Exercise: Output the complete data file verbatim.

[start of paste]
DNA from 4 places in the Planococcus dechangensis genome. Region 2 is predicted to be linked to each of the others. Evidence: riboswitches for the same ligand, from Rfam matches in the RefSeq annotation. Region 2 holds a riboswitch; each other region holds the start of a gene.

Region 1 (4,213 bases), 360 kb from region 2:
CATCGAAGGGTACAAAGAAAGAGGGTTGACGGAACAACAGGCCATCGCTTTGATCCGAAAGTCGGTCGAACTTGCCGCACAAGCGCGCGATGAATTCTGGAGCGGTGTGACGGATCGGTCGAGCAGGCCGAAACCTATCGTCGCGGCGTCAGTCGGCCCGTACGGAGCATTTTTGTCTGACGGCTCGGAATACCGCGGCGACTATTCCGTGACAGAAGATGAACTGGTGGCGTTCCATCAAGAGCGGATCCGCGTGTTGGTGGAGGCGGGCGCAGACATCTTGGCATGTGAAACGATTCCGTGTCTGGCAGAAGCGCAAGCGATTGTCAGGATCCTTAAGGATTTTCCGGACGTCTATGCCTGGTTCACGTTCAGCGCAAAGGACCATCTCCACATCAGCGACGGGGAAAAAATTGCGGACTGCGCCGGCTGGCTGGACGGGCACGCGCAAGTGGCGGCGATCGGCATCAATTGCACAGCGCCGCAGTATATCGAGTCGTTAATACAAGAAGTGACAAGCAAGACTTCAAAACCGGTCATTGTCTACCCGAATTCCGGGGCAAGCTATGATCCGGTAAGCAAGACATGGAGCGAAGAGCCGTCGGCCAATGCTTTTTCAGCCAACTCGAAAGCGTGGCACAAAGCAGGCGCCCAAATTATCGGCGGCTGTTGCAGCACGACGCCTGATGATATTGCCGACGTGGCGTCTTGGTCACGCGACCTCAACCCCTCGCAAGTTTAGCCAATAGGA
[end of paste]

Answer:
DNA from 4 places in the Planococcus dechangensis genome. Region 2 is predicted to be linked to each of the others. Evidence: riboswitches for the same ligand, from Rfam matches in the RefSeq annotation. Region 2 holds a riboswitch; each other region holds the start of a gene.

Region 1 (4,213 bases), 360 kb from region 2:
CATCGAAGGGTACAAAGAAAGAGGGTTGACGGAACAACAGGCCATCGCTTTGATCCGAAAGTCGGTCGAACTTGCCGCACAAGCGCGCGATGAATTCTGGAGCGGTGTGACGGATCGGTCGAGCAGGCCGAAACCTATCGTCGCGGCGTCAGTCGGCCCGTACGGAGCATTTTTGTCTGACGGCTCGGAATACCGCGGCGACTATTCCGTGACAGAAGATGAACTGGTGGCGTTCCATCAAGAGCGGATCCGCGTGTTGGTGGAGGCGGGCGCAGACATCTTGGCATGTGAAACGATTCCGTGTCTGGCAGAAGCGCAAGCGATTGTCAGGATCCTTAAGGATTTTCCGGACGTCTATGCCTGGTTCACGTTCAGCGCAAAGGACCATCTCCACATCAGCGACGGGGAAAAAATTGCGGACTGCGCCGGCTGGCTGGACGGGCACGCGCAAGTGGCGGCGATCGGCATCAATTGCACAGCGCCGCAGTATATCGAGTCGTTAATACAAGAAGTGACAAGCAAGACTTCAAAACCGGTCATTGTCTACCCGAATTCCGGGGCAAGCTATGATCCGGTAAGCAAGACATGGAGCGAAGAGCCGTCGGCCAATGCTTTTTCAGCCAACTCGAAAGCGTGGCACAAAGCAGGCGCCCAAATTATCGGCGGCTGTTGCAGCACGACGCCTGATGATATTGCCGACGTGGCGTCTTGGTCACGCGACCTCAACCCCTCGCAAGTTTAGCCAATAGGA